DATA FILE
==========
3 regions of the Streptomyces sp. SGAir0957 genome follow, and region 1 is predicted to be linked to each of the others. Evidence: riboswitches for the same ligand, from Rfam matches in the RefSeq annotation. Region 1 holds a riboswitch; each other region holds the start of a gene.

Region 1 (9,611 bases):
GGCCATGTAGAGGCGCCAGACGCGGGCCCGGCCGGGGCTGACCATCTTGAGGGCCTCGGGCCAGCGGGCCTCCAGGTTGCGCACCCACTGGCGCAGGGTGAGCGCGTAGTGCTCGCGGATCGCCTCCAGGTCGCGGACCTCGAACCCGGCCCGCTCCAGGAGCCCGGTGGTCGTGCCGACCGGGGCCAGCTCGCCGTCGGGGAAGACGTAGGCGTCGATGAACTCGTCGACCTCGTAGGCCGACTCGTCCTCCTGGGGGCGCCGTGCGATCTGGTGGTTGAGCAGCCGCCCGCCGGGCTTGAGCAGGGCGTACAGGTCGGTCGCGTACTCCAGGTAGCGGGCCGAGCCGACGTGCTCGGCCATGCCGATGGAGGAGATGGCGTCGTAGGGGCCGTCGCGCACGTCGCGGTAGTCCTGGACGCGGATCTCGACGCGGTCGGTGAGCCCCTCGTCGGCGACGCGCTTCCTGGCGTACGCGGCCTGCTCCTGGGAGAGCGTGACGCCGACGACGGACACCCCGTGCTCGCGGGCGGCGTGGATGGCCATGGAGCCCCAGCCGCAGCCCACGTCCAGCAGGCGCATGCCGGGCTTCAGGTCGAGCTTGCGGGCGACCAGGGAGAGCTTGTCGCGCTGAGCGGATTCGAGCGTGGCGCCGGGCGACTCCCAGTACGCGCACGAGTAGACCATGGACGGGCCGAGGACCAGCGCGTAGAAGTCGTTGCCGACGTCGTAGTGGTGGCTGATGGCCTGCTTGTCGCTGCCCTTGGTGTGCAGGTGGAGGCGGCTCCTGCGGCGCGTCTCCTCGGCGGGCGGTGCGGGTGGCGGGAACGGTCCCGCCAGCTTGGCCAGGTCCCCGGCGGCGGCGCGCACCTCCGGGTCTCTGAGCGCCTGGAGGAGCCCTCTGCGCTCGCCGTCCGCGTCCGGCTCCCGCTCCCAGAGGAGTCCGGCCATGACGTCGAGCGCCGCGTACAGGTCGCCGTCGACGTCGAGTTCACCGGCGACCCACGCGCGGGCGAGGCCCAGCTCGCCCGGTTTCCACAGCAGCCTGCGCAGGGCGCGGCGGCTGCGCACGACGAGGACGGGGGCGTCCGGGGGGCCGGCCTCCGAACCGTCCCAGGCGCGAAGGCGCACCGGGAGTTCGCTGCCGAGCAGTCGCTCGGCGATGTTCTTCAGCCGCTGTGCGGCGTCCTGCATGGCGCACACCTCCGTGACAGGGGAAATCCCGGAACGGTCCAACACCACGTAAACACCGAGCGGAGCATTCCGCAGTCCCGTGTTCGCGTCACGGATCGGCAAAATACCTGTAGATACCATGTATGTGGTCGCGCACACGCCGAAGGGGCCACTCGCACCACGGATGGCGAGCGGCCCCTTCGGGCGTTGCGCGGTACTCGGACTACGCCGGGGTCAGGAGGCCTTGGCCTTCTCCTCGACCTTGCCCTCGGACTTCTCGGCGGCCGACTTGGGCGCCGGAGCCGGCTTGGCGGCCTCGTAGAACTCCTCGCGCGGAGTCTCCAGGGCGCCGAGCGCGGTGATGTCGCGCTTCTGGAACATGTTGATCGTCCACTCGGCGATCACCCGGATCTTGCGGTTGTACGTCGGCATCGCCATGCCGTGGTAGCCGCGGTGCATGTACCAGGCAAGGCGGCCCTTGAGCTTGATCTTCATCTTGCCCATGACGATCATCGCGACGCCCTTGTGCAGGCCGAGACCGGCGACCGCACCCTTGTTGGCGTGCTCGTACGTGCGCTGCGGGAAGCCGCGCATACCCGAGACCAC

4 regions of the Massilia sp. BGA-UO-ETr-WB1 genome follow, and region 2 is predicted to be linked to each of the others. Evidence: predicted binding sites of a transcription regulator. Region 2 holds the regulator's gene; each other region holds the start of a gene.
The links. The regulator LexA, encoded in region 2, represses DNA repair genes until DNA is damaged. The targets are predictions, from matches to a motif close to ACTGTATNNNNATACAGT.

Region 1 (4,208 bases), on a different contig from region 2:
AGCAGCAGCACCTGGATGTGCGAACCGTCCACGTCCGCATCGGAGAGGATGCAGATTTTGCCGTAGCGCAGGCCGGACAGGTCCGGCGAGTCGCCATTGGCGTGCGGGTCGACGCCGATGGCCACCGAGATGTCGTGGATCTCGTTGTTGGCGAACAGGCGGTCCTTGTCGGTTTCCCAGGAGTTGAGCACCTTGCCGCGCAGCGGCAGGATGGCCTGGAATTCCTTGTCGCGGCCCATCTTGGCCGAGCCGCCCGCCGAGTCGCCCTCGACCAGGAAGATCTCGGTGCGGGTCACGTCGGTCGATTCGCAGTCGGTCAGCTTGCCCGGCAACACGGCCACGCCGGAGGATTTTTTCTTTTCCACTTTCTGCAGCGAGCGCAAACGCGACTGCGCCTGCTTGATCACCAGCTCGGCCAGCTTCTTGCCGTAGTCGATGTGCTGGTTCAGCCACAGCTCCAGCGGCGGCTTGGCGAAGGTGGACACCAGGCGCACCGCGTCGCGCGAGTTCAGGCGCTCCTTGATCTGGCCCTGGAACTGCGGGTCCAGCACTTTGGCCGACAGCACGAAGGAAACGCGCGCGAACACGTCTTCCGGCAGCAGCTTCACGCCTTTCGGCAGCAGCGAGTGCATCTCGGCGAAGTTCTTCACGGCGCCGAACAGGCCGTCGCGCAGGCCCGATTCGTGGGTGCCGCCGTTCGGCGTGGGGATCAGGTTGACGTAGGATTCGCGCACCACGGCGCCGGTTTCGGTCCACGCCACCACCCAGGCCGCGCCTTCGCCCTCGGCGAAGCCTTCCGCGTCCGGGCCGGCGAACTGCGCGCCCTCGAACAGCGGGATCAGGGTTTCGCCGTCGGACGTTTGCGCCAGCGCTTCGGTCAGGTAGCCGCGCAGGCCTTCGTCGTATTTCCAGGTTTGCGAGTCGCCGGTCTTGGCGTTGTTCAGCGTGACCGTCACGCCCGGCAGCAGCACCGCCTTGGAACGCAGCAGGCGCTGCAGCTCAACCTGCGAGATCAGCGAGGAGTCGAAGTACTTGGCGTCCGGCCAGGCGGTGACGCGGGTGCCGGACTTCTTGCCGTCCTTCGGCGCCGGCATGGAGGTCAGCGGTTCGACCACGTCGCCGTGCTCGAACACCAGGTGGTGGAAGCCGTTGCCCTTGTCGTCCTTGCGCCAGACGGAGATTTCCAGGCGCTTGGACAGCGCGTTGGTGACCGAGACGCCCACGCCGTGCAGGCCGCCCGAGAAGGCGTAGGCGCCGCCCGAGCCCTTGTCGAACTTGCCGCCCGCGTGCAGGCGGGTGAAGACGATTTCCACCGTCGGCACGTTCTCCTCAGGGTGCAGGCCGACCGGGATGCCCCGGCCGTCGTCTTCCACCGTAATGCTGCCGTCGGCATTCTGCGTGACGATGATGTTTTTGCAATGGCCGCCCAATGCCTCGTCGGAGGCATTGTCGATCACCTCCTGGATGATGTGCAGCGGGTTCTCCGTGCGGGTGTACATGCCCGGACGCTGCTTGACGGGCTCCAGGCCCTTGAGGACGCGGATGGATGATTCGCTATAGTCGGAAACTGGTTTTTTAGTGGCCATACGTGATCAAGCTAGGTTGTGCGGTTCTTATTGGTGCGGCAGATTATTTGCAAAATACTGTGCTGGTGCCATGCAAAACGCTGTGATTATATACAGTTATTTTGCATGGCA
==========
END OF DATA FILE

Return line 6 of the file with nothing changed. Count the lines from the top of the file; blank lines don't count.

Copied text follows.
Region 1 (4,208 bases), on a different contig from region 2: